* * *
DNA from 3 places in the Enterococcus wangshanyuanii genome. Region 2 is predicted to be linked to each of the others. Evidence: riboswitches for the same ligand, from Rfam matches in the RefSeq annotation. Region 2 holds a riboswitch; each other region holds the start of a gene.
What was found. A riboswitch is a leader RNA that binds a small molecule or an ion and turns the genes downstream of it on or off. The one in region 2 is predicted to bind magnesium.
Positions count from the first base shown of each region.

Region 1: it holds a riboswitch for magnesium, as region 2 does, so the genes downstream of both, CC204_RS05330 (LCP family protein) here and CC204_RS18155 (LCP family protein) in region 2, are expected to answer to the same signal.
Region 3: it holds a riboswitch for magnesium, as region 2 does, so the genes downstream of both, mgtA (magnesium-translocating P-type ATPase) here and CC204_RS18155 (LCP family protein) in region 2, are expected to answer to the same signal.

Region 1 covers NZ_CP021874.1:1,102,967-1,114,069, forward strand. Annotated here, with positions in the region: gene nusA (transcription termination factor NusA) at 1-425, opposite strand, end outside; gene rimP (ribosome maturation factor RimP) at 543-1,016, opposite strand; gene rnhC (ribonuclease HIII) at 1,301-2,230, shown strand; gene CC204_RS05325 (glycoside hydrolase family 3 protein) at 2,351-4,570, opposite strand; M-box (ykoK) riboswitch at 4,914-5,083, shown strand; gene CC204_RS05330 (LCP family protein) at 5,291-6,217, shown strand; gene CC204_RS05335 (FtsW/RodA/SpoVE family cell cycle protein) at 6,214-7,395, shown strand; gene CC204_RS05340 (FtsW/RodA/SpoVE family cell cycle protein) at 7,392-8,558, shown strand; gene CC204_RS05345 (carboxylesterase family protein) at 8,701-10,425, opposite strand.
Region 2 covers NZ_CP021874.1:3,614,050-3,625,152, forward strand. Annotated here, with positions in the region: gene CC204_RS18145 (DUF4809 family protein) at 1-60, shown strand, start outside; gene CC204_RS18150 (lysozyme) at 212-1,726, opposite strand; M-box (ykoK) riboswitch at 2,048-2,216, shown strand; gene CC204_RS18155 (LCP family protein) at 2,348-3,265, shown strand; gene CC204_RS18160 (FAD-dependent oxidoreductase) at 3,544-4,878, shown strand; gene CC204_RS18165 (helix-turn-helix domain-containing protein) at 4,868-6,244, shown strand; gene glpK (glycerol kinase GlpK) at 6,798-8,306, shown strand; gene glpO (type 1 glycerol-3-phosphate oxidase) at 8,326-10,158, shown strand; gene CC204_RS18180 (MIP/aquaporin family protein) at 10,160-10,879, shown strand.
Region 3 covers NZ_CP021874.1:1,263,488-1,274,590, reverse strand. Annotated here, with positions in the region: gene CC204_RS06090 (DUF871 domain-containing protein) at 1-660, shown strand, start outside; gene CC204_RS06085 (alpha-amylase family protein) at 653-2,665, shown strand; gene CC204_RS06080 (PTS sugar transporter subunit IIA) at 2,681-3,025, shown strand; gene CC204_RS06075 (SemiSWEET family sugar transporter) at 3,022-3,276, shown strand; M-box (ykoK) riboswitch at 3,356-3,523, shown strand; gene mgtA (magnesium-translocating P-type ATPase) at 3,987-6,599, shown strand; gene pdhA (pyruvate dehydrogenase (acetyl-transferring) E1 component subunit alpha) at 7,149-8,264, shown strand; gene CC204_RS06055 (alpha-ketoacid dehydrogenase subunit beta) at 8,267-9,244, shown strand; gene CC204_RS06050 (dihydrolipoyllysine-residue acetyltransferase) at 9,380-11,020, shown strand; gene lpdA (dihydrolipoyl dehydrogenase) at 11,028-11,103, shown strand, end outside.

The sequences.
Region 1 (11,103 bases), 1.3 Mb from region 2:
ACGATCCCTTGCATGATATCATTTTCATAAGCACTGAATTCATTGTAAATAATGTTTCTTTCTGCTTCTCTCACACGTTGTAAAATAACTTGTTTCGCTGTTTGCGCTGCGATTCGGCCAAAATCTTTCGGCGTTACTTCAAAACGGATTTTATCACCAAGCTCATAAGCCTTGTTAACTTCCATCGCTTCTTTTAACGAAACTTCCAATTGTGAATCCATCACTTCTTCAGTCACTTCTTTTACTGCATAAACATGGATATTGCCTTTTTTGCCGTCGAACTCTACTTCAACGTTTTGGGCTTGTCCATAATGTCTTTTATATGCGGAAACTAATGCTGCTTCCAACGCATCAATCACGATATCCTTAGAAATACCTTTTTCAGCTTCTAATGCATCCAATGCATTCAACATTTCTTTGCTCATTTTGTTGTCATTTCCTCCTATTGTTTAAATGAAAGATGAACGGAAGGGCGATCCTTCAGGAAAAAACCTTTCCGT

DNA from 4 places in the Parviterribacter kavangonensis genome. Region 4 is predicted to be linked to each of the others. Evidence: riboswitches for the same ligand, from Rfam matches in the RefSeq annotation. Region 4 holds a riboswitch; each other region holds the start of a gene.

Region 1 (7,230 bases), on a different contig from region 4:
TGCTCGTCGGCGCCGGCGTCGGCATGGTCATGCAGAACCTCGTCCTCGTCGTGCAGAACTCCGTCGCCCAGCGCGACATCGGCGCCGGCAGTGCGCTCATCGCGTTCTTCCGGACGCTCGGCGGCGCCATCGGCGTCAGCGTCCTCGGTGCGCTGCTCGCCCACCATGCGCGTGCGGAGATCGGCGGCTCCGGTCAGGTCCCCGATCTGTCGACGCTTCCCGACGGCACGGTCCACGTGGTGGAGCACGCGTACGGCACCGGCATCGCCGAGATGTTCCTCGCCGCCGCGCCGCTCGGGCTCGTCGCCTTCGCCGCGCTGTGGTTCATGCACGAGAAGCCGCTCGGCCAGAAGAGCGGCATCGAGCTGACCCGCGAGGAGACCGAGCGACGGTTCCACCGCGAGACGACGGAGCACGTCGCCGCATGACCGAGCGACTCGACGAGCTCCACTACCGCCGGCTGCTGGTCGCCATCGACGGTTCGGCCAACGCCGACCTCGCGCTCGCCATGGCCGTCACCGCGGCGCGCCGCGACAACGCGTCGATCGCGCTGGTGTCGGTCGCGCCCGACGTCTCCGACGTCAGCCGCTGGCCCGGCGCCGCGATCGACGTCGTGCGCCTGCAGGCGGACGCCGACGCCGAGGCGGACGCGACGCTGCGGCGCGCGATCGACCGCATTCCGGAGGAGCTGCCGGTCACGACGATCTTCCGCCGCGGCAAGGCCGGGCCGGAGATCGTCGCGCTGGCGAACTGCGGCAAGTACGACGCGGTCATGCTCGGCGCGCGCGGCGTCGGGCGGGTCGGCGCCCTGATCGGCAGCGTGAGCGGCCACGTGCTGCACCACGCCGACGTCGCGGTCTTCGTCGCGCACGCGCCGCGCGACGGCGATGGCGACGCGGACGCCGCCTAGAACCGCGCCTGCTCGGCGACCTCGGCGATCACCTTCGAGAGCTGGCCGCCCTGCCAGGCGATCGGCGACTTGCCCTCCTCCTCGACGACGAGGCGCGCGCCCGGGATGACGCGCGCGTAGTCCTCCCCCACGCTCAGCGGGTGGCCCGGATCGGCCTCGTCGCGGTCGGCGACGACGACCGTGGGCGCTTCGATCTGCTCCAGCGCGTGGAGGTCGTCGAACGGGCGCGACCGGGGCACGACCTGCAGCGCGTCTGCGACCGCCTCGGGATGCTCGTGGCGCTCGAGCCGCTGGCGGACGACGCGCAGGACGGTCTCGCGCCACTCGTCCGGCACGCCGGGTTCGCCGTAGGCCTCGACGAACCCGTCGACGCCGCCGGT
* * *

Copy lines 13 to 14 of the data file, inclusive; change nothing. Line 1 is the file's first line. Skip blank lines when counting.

Region 1 (7,230 bases), on a different contig from region 4:
TGCTCGTCGGCGCCGGCGTCGGCATGGTCATGCAGAACCTCGTCCTCGTCGTGCAGAACTCCGTCGCCCAGCGCGACATCGGCGCCGGCAGTGCGCTCATCGCGTTCTTCCGGACGCTCGGCGGCGCCATCGGCGTCAGCGTCCTCGGTGCGCTGCTCGCCCACCATGCGCGTGCGGAGATCGGCGGCTCCGGTCAGGTCCCCGATCTGTCGACGCTTCCCGACGGCACGGTCCACGTGGTGGAGCACGCGTACGGCACCGGCATCGCCGAGATGTTCCTCGCCGCCGCGCCGCTCGGGCTCGTCGCCTTCGCCGCGCTGTGGTTCATGCACGAGAAGCCGCTCGGCCAGAAGAGCGGCATCGAGCTGACCCGCGAGGAGACCGAGCGACGGTTCCACCGCGAGACGACGGAGCACGTCGCCGCATGACCGAGCGACTCGACGAGCTCCACTACCGCCGGCTGCTGGTCGCCATCGACGGTTCGGCCAACGCCGACCTCGCGCTCGCCATGGCCGTCACCGCGGCGCGCCGCGACAACGCGTCGATCGCGCTGGTGTCGGTCGCGCCCGACGTCTCCGACGTCAGCCGCTGGCCCGGCGCCGCGATCGACGTCGTGCGCCTGCAGGCGGACGCCGACGCCGAGGCGGACGCGACGCTGCGGCGCGCGATCGACCGCATTCCGGAGGAGCTGCCGGTCACGACGATCTTCCGCCGCGGCAAGGCCGGGCCGGAGATCGTCGCGCTGGCGAACTGCGGCAAGTACGACGCGGTCATGCTCGGCGCGCGCGGCGTCGGGCGGGTCGGCGCCCTGATCGGCAGCGTGAGCGGCCACGTGCTGCACCACGCCGACGTCGCGGTCTTCGTCGCGCACGCGCCGCGCGACGGCGATGGCGACGCGGACGCCGCCTAGAACCGCGCCTGCTCGGCGACCTCGGCGATCACCTTCGAGAGCTGGCCGCCCTGCCAGGCGATCGGCGACTTGCCCTCCTCCTCGACGACGAGGCGCGCGCCCGGGATGACGCGCGCGTAGTCCTCCCCCACGCTCAGCGGGTGGCCCGGATCGGCCTCGTCGCGGTCGGCGACGACGACCGTGGGCGCTTCGATCTGCTCCAGCGCGTGGAGGTCGTCGAACGGGCGCGACCGGGGCACGACCTGCAGCGCGTCTGCGACCGCCTCGGGATGCTCGTGGCGCTCGAGCCGCTGGCGGACGACGCGCAGGACGGTCTCGCGCCACTCGTCCGGCACGCCGGGTTCGCCGTAGGCCTCGACGAACCCGTCGACGCCGCCGGT